Friday, January 26, 2007


Yet More on Sleep

Aurelian Isaïcq writes:

There is too a misanthropic quatrain from Michelangelo Buonarroti (Rima 247). For some reason I prefer the German translation (available at Gutenberg) to Symonds'. I also remember Shakespeare’s (similarly lack of) sleep sonnets xxvii and xxviii.

Rima 247:
Caro m'è 'l sonno, e più l'esser di sasso,
mentre che 'l danno e la vergogna dura;
non veder, non sentir m'è gran ventura;
però non mi destar, deh, parla basso.
John Addington Symonds (1878):
Sweet is my sleep, but more to be mere stone,
So long as ruin and dishonour reign;
To bear nought, to feel nought, is my great gain;
Then wake me not, speak in an undertone!
Sophie Hasenclever:
Schlaf ist mein Glück; so lange Schmach und Kummer
Auf Erden dauern, besser Stein zu bleiben,
Nicht sehn, nicht hören bei so schnödem Treiben.
Sprich leise drum und stör' nicht meinen Schlummer.
Weary with toil, I haste me to my bed,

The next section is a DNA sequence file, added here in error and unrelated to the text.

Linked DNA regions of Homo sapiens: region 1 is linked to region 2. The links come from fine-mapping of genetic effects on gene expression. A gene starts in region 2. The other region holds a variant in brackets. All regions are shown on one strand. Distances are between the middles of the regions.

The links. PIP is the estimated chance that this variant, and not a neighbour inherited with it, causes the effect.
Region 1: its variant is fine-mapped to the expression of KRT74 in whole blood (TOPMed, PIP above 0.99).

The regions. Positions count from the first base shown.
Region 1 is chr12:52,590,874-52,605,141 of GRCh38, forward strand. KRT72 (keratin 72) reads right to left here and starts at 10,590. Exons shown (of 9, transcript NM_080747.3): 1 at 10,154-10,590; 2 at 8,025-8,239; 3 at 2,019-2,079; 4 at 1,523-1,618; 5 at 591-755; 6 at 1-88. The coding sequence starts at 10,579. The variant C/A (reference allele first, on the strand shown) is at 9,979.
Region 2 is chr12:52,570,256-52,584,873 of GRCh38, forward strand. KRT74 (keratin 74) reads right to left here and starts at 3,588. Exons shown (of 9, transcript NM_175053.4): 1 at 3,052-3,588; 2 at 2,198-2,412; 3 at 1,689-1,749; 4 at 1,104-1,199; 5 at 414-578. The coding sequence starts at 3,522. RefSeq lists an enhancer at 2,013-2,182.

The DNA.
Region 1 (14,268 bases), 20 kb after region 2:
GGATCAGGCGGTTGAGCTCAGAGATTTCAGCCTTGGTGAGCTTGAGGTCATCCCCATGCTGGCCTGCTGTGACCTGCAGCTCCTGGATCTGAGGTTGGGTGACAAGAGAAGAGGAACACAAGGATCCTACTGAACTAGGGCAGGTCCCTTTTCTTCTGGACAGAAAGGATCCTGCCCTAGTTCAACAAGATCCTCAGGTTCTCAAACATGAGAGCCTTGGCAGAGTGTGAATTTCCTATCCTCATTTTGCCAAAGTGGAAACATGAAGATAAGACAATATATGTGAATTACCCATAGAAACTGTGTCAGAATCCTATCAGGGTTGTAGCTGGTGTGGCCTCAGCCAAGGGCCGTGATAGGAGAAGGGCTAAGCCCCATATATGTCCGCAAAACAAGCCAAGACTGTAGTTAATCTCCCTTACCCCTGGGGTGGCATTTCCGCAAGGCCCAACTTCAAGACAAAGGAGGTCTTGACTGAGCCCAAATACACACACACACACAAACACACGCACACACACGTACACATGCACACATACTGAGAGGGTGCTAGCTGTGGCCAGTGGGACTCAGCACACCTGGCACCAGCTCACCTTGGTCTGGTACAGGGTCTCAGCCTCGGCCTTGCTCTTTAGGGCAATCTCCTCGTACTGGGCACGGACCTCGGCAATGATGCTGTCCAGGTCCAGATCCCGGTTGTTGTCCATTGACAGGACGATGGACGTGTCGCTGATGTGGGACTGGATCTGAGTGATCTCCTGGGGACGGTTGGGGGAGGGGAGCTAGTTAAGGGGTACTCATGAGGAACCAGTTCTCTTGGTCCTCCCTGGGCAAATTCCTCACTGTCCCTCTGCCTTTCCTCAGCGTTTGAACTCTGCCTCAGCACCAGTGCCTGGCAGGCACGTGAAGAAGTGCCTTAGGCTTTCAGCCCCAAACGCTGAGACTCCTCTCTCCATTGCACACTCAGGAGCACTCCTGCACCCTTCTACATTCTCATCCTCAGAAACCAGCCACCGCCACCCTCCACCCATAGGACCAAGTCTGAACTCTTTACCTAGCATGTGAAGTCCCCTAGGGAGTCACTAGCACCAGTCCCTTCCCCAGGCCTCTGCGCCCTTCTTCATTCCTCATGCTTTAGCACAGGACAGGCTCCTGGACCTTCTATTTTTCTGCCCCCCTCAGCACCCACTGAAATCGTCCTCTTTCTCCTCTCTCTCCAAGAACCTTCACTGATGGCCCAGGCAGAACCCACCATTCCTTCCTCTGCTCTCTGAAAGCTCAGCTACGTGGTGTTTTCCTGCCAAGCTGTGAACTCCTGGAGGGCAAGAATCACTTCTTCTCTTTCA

The dear repose for limbs with travel tir'd;
But then begins a journey in my head
To work my mind, when body's work's expired:
For then my thoughts--from far where I abide--
Intend a zealous pilgrimage to thee,
And keep my drooping eyelids open wide,
Looking on darkness which the blind do see:
Save that my soul's imaginary sight
Presents thy shadow to my sightless view,
Which, like a jewel hung in ghastly night,
Makes black night beauteous, and her old face new.
  Lo! thus, by day my limbs, by night my mind,
  For thee, and for myself, no quiet find.
How can I then return in happy plight,
That am debarr'd the benefit of rest?
When day's oppression is not eas'd by night,
But day by night and night by day oppress'd,
And each, though enemies to either's reign,
Do in consent shake hands to torture me,
The one by toil, the other to complain
How far I toil, still farther off from thee.
I tell the day, to please him thou art bright,
And dost him grace when clouds do blot the heaven:
So flatter I the swart-complexion'd night,
When sparkling stars twire not thou gild'st the even.
  But day doth daily draw my sorrows longer,
  And night doth nightly make grief's length seem stronger.

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